(Apasă aici pentru Română)
Under the Mountain dark and tall The King has come unto his hall! His foe is dead, the Worm of Dread, And ever so his foes shall fall. The sword is sharp, the spear is long, The arrow swift, the Gate is strong; The heart is bold that looks on gold; The dwarves no more shall suffer wrong. The dwarves of yore made mighty spells, While hammers fell like ringing bells In places deep, where dark things sleep, In hollow halls beneath the fells. On silver necklaces they strung The light of stars, on crowns they hung The dragon-fire, from twisted wire The melody of harps they wrung. The mountain throne once more is freed! O! wandering folk, the summons heed! Come haste! Come haste! across the waste! The king of friend and kin has need. Now call we over mountains cold, 'Come back unto the caverns old'! Here at the Gates the king awaits, His hands are rich with gems and gold. The king is come unto his hall Under the Mountain dark and tall. The Worm of Dread is slain and dead, And ever so our foes shall fall!
Lyrics: J.R.R. Tolkien.
Behind the song
For the past few months we followed the journey of the Dwarves and of Bilbo Baggins, the Hobbit, from J.R.R. Tolkien‘s book, through the posts of theirs songs.
We are getting close to the end of the book. If you’ve read the previous posts, you’d know that they set on an adventure to retrieve the Dwarves‘ treasure, guarded by a strong dragon. Well, once they got there, the dragon was slain, (I recommend reading the book for details) and now the Dwarves, led by Thorin Oakenshield, were dwelling in the halls of yore from the Lonely Mountain, to guard their treasure, of which the men of the lake were asking for compensation, after the destruction of their town by the last attack of the dragon.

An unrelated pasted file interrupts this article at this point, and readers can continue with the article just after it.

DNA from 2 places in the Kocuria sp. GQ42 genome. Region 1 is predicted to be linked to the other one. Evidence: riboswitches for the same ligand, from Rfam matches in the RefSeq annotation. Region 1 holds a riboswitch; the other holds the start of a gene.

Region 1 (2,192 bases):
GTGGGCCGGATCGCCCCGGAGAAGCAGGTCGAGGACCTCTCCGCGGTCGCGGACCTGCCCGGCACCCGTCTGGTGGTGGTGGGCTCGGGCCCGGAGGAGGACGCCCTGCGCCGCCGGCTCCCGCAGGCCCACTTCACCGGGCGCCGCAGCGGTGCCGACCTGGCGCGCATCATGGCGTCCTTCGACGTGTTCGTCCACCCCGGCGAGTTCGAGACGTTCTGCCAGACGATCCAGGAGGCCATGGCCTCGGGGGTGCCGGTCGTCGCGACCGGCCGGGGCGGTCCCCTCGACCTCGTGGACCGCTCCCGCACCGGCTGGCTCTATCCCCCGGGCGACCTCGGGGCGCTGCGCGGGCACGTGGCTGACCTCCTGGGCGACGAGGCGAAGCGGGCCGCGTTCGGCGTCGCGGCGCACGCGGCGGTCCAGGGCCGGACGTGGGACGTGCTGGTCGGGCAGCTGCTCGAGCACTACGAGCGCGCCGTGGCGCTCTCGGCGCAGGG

This is where it gets interesting: the Dwarves fell under the Dragon’s Curse, that made them “blind” of those around them, made them selfish and greedy, wanting the treasure only for themselves (although they had a mountain of gold and jewels). All the same, it was the men of the lake who killed the dragon and made it possible for them to claim the mountain as their own.
The song resembles the one at the beginning of the story, but it was turned into a song of war and avidity, and all this for some gold.
The correlation with our life is that we might know of people, or maybe of us, who are not satisfied with their wealth, who keep it all to themselves and to their own kin, who do not help those in need, and to whom it is difficult to give away even just a piece of their abundance.
The solution to this would be to be thankful for what we have and to love those around us, helping them.
Of course it is good to fight and work for what is ours of right, and to try our best to do more (if it is honest and good), yet, when we got where we wanted, let us not forget those around us and those who helped us getting there.
Jesus Christ said it is hard for someone who is rich to enter the Kingdom of God, BUT, what is impossible for men, it is possible for God (see Matthew 19:16-26, the Bible); which means that if we surrender our will to God, He will help us overcome any obstacle of our flesh, of our way of being, and we will be changed into a man of His liking.
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[…] (Click here for English) […]
[…] The song talks about how simple living, how watching the stars shining, or the river flowing or simply sitting next to a warm fire is better than fighting for “gold won by mining” or other gems, that are making people greedy, as we saw in the previous song. […]